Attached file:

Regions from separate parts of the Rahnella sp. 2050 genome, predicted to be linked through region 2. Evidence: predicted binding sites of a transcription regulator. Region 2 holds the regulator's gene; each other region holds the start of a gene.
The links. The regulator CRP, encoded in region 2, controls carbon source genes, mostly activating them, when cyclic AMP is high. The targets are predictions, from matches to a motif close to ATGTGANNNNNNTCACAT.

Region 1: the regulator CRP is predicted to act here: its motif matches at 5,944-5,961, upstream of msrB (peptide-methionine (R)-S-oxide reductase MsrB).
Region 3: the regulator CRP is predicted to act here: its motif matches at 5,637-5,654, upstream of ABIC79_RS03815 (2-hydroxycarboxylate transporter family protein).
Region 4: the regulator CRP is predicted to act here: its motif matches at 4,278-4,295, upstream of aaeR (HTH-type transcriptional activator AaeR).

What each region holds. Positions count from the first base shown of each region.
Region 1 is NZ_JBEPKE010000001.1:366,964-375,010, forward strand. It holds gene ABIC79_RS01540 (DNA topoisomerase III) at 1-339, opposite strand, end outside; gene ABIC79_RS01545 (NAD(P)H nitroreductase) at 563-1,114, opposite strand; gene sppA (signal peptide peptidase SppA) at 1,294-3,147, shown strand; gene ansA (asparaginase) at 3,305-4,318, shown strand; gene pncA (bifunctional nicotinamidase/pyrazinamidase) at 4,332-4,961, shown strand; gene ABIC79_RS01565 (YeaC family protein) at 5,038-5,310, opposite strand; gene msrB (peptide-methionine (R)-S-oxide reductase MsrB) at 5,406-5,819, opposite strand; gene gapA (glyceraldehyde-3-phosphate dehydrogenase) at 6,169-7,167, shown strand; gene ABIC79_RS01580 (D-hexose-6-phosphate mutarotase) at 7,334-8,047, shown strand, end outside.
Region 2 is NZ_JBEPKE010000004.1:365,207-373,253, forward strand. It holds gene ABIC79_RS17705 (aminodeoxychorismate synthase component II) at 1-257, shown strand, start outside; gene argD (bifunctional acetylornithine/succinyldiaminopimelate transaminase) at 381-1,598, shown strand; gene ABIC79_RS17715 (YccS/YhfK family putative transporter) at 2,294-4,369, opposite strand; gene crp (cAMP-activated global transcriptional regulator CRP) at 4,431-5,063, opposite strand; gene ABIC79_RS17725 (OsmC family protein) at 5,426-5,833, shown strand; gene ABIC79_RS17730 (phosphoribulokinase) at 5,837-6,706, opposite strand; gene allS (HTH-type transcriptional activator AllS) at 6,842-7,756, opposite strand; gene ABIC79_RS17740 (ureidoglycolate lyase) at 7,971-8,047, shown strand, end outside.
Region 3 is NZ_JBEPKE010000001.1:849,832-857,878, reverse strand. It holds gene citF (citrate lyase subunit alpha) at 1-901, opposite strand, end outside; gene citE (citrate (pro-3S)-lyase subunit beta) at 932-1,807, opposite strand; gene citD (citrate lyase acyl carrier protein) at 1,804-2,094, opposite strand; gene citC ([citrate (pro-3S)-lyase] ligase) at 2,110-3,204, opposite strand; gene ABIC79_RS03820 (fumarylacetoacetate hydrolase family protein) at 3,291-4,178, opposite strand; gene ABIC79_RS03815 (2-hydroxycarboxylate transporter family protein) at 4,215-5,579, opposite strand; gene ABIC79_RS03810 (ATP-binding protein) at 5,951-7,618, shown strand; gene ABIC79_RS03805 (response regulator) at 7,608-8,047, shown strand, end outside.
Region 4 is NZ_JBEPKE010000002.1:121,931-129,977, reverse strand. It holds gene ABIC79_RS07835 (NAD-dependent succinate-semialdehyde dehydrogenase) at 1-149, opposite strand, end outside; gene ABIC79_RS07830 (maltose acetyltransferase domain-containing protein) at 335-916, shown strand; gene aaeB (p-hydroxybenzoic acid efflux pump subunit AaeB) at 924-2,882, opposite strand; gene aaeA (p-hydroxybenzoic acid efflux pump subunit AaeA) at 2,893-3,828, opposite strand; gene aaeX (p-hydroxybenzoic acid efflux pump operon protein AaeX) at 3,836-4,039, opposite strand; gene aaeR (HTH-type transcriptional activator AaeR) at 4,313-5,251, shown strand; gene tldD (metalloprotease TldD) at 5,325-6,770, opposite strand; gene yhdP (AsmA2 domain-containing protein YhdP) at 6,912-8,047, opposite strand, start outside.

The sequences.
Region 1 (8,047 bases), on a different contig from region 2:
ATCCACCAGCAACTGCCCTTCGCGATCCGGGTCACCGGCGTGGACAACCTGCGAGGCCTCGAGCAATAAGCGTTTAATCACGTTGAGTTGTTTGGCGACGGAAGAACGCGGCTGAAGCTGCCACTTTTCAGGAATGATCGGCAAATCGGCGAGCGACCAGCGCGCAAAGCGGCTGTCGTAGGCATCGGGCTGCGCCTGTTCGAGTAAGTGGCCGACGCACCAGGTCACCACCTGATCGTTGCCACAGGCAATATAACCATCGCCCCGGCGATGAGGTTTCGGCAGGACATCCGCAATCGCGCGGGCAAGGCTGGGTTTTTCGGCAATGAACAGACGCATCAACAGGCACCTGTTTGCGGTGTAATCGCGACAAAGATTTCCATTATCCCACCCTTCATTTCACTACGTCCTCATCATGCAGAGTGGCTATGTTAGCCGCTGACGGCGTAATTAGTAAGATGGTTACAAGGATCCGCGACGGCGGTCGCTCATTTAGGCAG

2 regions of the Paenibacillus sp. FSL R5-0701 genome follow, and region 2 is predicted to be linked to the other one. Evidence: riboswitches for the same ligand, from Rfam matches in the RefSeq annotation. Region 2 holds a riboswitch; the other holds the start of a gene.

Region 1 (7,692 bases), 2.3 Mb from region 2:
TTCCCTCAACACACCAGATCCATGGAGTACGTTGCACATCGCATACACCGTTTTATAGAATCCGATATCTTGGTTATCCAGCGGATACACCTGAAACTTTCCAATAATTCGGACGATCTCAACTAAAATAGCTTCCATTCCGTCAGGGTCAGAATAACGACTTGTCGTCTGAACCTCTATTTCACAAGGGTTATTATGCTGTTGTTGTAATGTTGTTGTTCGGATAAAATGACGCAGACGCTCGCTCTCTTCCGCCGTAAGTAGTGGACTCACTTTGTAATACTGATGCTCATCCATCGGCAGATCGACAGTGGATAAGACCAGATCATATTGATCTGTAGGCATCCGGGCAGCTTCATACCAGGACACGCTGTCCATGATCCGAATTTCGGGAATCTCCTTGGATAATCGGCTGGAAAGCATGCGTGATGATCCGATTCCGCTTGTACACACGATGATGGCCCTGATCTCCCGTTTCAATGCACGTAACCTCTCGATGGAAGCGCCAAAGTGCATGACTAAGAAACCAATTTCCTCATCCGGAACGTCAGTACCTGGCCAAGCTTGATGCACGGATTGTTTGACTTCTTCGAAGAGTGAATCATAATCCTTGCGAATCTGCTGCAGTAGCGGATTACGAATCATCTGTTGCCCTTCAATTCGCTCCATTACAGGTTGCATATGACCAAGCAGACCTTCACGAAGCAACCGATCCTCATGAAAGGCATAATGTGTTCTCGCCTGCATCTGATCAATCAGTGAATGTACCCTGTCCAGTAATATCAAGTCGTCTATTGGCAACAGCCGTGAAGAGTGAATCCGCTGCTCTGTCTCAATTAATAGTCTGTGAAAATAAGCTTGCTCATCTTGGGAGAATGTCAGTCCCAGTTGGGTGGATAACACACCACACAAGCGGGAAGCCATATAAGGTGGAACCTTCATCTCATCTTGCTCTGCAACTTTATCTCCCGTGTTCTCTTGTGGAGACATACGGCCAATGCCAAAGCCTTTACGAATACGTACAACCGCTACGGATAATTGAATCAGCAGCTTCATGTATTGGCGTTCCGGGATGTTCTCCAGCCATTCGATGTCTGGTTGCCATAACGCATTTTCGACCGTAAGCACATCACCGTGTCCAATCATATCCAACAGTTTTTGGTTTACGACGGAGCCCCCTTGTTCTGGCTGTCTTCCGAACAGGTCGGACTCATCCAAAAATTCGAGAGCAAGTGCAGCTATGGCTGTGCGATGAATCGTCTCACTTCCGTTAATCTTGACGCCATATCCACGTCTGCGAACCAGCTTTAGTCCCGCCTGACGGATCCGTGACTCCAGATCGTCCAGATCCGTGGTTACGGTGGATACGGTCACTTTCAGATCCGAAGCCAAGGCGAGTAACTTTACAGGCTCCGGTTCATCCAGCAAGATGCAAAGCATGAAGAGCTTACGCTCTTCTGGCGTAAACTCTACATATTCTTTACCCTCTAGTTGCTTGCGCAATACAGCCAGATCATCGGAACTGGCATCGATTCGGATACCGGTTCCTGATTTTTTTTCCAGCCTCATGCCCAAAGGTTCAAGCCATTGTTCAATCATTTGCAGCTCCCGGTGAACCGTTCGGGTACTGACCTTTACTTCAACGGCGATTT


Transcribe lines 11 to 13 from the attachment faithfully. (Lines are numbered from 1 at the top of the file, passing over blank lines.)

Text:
The sequences.
Region 1 (8,047 bases), on a different contig from region 2:
ATCCACCAGCAACTGCCCTTCGCGATCCGGGTCACCGGCGTGGACAACCTGCGAGGCCTCGAGCAATAAGCGTTTAATCACGTTGAGTTGTTTGGCGACGGAAGAACGCGGCTGAAGCTGCCACTTTTCAGGAATGATCGGCAAATCGGCGAGCGACCAGCGCGCAAAGCGGCTGTCGTAGGCATCGGGCTGCGCCTGTTCGAGTAAGTGGCCGACGCACCAGGTCACCACCTGATCGTTGCCACAGGCAATATAACCATCGCCCCGGCGATGAGGTTTCGGCAGGACATCCGCAATCGCGCGGGCAAGGCTGGGTTTTTCGGCAATGAACAGACGCATCAACAGGCACCTGTTTGCGGTGTAATCGCGACAAAGATTTCCATTATCCCACCCTTCATTTCACTACGTCCTCATCATGCAGAGTGGCTATGTTAGCCGCTGACGGCGTAATTAGTAAGATGGTTACAAGGATCCGCGACGGCGGTCGCTCATTTAGGCAG